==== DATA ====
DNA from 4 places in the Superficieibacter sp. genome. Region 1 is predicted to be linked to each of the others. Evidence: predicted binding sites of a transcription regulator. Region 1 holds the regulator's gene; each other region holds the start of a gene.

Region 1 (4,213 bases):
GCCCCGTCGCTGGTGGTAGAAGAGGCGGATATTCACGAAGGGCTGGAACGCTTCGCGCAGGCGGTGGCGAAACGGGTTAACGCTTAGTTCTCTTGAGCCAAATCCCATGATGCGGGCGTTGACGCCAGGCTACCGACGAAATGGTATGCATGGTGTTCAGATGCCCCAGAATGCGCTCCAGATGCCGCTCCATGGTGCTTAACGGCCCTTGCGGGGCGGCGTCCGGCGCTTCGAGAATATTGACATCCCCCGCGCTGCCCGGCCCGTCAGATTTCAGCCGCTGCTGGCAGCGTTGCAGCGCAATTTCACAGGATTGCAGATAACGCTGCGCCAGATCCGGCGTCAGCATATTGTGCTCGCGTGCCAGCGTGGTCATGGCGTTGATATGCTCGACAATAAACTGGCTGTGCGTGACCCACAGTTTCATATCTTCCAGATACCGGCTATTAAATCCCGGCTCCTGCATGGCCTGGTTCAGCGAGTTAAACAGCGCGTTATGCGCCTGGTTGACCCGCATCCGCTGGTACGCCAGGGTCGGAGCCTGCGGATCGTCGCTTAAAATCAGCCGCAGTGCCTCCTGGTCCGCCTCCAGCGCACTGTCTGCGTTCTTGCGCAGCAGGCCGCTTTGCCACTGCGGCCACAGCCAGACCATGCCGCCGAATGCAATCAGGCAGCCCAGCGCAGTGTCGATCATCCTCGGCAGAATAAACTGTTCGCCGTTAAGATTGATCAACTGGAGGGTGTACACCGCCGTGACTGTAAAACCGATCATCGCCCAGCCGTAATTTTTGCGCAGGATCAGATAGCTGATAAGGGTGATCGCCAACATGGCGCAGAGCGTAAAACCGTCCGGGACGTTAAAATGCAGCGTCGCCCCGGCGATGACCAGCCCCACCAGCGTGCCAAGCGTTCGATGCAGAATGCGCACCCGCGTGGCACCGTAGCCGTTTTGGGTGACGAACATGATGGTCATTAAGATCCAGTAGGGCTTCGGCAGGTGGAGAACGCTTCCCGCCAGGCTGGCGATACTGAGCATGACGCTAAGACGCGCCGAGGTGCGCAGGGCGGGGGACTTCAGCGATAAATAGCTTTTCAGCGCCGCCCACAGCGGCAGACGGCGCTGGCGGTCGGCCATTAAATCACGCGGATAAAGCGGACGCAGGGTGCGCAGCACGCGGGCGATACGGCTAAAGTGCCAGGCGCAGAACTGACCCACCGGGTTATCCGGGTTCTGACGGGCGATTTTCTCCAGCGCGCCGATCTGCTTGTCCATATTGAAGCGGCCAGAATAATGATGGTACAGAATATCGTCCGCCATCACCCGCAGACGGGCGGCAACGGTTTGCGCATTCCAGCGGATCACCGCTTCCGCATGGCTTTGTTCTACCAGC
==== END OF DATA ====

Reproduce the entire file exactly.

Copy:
DNA from 4 places in the Superficieibacter sp. genome. Region 1 is predicted to be linked to each of the others. Evidence: predicted binding sites of a transcription regulator. Region 1 holds the regulator's gene; each other region holds the start of a gene.

Region 1 (4,213 bases):
GCCCCGTCGCTGGTGGTAGAAGAGGCGGATATTCACGAAGGGCTGGAACGCTTCGCGCAGGCGGTGGCGAAACGGGTTAACGCTTAGTTCTCTTGAGCCAAATCCCATGATGCGGGCGTTGACGCCAGGCTACCGACGAAATGGTATGCATGGTGTTCAGATGCCCCAGAATGCGCTCCAGATGCCGCTCCATGGTGCTTAACGGCCCTTGCGGGGCGGCGTCCGGCGCTTCGAGAATATTGACATCCCCCGCGCTGCCCGGCCCGTCAGATTTCAGCCGCTGCTGGCAGCGTTGCAGCGCAATTTCACAGGATTGCAGATAACGCTGCGCCAGATCCGGCGTCAGCATATTGTGCTCGCGTGCCAGCGTGGTCATGGCGTTGATATGCTCGACAATAAACTGGCTGTGCGTGACCCACAGTTTCATATCTTCCAGATACCGGCTATTAAATCCCGGCTCCTGCATGGCCTGGTTCAGCGAGTTAAACAGCGCGTTATGCGCCTGGTTGACCCGCATCCGCTGGTACGCCAGGGTCGGAGCCTGCGGATCGTCGCTTAAAATCAGCCGCAGTGCCTCCTGGTCCGCCTCCAGCGCACTGTCTGCGTTCTTGCGCAGCAGGCCGCTTTGCCACTGCGGCCACAGCCAGACCATGCCGCCGAATGCAATCAGGCAGCCCAGCGCAGTGTCGATCATCCTCGGCAGAATAAACTGTTCGCCGTTAAGATTGATCAACTGGAGGGTGTACACCGCCGTGACTGTAAAACCGATCATCGCCCAGCCGTAATTTTTGCGCAGGATCAGATAGCTGATAAGGGTGATCGCCAACATGGCGCAGAGCGTAAAACCGTCCGGGACGTTAAAATGCAGCGTCGCCCCGGCGATGACCAGCCCCACCAGCGTGCCAAGCGTTCGATGCAGAATGCGCACCCGCGTGGCACCGTAGCCGTTTTGGGTGACGAACATGATGGTCATTAAGATCCAGTAGGGCTTCGGCAGGTGGAGAACGCTTCCCGCCAGGCTGGCGATACTGAGCATGACGCTAAGACGCGCCGAGGTGCGCAGGGCGGGGGACTTCAGCGATAAATAGCTTTTCAGCGCCGCCCACAGCGGCAGACGGCGCTGGCGGTCGGCCATTAAATCACGCGGATAAAGCGGACGCAGGGTGCGCAGCACGCGGGCGATACGGCTAAAGTGCCAGGCGCAGAACTGACCCACCGGGTTATCCGGGTTCTGACGGGCGATTTTCTCCAGCGCGCCGATCTGCTTGTCCATATTGAAGCGGCCAGAATAATGATGGTACAGAATATCGTCCGCCATCACCCGCAGACGGGCGGCAACGGTTTGCGCATTCCAGCGGATCACCGCTTCCGCATGGCTTTGTTCTACCAGC